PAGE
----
MONTREAL -- While Montreal-based porn giant Pornhub is pushing back against accusations that the company profits off online child pornography, advocates say the allegations are nothing new.

“This is actually the biggest trafficking operation the world has ever seen,” said Laila Mickelwait of the group Trafficking Hub, which is dedicated to exposing child trafficking on Pornhub. “They are the largest public collection of sexual violence evidence in existence.”

In a statement issued Friday, the company said “any assertion that we allow that is irresponsible and flagrantly untrue.”

That same day, the New York Times published an investigation into the company. According to The Times' report, some videos hosted by the site involve child rape and exploitation.

Mickelwait said she has heard from many victims whose rapes have appeared on the site. Her organization is calling for mandatory age and consent verification for every person in every video uploaded.

“If an individual was caught in possession of child pornography, they would be charged criminally,” she said. “Why isn't Pornhub?”

That question echoes one being asked by lawmakers across the political spectrum. A letter sent to the Canadian justice minister this week was signed by 20 MPs and senators from four political parties, asking why the federal government has allowed companies like Pornhub to operate without enforcement of already ambiguous laws on uploading child pornography and rape videos.

The letter said the MPs and senators are “appalled at the lack of enforcement by Canada's justice system” and seeks to clarify whether the Criminal Code is adequate in prohibiting the publishing and selling of sexually explicit material.

On Saturday, the Quebec Liberal Party called on the federal government and Francois Legault administration to take action, calling the situation "intolerable, scandalous and shocking." In particular, they requested Public Security Minister Genevieve Guilbault implement article 5 of the Report of the Special Commission on the Sexual Exploitation of Minors, which recommends the provincial government give mandate to experts to produce an opinion concerning the presence of child pornography on sites linked to companies registered in Quebec.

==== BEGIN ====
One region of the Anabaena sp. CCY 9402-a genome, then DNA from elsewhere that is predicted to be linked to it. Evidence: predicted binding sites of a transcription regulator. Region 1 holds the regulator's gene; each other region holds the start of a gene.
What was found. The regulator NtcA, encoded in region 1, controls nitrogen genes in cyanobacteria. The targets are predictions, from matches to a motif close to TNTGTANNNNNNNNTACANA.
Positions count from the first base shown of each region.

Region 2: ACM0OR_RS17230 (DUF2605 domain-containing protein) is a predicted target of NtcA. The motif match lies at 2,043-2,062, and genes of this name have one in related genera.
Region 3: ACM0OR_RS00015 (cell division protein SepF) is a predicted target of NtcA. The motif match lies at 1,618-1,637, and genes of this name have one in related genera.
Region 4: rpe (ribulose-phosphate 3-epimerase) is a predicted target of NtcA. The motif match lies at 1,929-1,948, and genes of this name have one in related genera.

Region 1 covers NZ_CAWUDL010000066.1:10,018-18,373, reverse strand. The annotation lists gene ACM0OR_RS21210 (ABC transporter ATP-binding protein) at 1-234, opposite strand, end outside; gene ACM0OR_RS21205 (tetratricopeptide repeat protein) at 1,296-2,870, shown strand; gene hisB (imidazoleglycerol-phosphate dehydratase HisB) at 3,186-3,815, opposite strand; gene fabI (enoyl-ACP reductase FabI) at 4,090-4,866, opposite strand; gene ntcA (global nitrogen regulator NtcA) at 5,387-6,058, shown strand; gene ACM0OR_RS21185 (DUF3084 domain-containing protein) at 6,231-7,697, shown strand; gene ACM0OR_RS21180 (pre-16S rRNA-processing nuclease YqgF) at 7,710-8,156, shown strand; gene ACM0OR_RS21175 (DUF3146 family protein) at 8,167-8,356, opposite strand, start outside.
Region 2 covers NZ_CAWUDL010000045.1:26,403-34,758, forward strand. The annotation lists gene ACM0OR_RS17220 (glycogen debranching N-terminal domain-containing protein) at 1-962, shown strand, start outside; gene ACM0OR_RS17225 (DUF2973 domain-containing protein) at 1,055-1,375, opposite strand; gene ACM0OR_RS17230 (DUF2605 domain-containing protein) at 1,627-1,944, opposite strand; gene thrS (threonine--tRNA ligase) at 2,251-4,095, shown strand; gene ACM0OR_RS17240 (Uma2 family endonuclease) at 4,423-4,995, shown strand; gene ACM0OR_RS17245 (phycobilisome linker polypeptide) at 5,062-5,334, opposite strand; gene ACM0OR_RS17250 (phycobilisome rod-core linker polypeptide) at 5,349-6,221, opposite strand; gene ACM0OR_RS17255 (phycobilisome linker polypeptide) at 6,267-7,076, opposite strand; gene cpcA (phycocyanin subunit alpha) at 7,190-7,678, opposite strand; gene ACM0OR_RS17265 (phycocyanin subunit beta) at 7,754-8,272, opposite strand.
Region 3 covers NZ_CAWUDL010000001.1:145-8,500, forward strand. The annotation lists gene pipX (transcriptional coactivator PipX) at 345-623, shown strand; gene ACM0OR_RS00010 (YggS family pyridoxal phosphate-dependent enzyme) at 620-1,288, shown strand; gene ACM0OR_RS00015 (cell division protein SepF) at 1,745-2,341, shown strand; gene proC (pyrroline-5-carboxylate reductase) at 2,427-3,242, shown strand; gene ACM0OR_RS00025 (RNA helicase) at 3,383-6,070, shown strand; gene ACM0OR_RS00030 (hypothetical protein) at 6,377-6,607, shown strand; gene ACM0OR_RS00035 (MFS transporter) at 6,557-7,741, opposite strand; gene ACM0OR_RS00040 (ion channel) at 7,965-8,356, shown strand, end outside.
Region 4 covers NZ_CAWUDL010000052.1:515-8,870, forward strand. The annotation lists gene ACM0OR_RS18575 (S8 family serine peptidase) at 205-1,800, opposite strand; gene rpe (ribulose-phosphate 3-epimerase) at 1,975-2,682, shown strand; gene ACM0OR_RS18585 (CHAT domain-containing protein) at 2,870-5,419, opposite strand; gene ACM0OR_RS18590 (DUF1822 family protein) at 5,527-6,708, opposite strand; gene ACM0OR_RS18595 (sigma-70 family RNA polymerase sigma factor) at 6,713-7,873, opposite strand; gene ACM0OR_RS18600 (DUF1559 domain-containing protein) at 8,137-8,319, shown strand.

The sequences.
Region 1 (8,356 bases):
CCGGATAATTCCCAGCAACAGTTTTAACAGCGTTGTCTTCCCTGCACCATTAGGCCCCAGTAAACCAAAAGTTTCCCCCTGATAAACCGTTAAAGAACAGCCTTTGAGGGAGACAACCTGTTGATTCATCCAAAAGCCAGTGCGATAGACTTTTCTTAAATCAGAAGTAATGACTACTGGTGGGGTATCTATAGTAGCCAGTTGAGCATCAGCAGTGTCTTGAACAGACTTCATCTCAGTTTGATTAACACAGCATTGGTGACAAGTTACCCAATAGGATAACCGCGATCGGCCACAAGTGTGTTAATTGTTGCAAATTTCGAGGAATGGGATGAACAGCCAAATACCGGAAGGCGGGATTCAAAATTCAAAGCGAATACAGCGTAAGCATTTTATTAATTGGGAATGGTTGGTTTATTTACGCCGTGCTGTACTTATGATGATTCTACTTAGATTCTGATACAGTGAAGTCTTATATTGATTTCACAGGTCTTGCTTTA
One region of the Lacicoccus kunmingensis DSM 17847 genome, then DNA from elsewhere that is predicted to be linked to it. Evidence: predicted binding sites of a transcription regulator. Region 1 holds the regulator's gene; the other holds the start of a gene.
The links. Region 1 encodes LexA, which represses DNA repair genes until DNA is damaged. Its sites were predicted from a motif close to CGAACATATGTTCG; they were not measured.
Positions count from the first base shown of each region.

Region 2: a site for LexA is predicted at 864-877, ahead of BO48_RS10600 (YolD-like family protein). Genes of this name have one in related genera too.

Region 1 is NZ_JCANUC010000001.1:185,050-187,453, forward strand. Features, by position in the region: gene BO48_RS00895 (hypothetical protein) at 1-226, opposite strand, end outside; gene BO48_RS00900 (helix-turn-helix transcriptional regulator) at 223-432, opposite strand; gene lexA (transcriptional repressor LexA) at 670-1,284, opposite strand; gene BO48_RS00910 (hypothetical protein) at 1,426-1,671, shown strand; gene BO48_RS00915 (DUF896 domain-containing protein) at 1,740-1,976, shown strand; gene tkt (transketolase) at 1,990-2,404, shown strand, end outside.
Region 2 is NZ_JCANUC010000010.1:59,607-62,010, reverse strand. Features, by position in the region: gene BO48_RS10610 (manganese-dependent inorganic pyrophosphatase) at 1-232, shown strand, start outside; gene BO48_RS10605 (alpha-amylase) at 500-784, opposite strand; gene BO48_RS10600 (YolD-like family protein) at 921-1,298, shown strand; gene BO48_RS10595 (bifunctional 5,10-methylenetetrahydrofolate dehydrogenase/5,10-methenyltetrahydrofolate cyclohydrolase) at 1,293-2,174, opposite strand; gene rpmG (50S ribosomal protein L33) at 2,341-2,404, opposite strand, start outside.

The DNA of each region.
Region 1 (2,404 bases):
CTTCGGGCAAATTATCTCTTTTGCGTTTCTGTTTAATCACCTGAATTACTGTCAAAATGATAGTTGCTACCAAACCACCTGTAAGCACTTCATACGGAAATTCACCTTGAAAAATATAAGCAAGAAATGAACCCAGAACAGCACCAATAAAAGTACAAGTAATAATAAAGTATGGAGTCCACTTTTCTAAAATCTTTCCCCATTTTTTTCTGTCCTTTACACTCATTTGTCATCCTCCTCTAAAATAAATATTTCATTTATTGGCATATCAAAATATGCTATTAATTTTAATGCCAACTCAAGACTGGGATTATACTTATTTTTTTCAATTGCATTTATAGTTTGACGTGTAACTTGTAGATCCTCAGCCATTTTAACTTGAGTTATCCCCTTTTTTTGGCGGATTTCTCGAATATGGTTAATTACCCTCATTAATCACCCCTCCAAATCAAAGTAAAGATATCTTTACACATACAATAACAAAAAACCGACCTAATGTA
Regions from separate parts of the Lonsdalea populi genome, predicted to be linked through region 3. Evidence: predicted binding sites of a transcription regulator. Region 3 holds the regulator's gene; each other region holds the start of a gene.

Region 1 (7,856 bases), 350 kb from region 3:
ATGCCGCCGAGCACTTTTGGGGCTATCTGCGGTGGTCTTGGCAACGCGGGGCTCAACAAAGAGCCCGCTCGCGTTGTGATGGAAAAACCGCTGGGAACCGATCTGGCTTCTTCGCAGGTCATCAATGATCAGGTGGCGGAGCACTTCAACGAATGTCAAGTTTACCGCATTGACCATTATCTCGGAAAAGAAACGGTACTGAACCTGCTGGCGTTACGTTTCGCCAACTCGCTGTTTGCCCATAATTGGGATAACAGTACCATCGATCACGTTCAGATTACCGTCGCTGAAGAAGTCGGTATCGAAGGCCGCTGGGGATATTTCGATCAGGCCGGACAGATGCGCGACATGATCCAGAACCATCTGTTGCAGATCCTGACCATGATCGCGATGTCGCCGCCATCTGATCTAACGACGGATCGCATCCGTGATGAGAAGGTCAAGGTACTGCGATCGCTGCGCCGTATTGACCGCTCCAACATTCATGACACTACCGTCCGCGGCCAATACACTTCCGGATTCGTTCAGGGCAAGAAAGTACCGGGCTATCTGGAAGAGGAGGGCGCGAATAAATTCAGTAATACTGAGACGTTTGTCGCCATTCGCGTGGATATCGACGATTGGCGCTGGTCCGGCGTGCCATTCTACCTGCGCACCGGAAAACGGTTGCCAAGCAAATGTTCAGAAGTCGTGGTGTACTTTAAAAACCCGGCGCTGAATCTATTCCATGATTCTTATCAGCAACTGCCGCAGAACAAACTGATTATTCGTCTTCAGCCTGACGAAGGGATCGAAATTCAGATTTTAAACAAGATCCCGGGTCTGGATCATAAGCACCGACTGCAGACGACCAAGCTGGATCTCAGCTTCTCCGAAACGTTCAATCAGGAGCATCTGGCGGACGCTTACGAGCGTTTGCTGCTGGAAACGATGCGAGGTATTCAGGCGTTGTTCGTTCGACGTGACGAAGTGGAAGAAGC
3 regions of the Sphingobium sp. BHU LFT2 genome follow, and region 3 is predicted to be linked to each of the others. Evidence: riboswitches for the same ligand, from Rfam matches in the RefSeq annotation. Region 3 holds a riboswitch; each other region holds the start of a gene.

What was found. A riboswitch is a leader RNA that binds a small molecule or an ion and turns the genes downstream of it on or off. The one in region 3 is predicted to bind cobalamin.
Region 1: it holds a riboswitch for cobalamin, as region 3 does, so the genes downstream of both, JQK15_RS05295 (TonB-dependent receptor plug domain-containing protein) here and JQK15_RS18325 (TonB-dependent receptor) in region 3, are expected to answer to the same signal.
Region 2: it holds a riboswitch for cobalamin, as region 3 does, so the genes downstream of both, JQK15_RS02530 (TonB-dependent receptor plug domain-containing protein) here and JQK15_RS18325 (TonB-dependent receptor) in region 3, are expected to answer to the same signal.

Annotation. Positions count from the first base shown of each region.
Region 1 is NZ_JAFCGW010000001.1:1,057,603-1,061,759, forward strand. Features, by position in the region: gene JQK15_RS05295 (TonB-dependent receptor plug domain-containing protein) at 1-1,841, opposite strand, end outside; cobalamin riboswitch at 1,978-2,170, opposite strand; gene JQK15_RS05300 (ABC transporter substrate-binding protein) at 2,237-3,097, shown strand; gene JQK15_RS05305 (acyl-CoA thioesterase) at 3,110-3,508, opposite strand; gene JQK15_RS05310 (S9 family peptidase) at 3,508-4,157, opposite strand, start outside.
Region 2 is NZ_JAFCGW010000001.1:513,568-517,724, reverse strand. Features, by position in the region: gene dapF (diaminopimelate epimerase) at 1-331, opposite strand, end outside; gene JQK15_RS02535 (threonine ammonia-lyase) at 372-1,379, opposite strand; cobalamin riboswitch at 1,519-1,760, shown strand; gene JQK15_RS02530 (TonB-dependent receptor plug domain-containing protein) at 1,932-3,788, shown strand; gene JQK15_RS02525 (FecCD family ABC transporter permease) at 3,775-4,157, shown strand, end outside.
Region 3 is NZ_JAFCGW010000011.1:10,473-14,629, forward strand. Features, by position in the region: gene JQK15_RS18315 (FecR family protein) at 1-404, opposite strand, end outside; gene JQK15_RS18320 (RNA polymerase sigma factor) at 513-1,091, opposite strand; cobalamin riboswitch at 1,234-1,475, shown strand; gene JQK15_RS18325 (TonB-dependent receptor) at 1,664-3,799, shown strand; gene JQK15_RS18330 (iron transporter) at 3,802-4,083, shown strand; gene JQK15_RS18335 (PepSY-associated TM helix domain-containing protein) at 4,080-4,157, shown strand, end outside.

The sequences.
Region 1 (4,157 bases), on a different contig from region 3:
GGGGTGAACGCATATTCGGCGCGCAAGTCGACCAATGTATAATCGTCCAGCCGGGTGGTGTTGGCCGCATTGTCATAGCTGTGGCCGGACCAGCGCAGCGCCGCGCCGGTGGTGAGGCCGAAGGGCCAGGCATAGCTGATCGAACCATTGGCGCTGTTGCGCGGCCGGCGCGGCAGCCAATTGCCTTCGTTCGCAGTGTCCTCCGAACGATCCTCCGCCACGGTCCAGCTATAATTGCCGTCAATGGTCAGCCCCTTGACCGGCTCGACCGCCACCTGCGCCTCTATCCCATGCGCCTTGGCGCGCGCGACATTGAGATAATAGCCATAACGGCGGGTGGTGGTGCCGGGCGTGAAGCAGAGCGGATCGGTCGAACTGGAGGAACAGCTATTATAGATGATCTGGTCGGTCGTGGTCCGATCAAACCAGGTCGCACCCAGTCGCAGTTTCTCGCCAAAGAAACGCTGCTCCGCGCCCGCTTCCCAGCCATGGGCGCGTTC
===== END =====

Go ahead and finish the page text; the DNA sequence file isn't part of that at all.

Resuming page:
On Friday, Guilbault said she was troubled by the allegations and wanted police to conduct an invesigation. But when it came to shutting down Pornhub, she said she was concerned that another site would just pop up to replace it. 

The Justin Trudeau government said in a statement this week that they are working with police and security agencies to address sex trafficking and child pornography.

“How would you feel if you're a victim and the worst trauma of your life is immortalized for money and pleasure on the world's largest porn site?” said Mickelwait. “You'll never escape it because there's a download button, so millions of people per hour could download your rape, could download your childhood trauma, could download your assault and re-upload it until you die. There has to be serious consequences.” 

- With files from The Canadian Press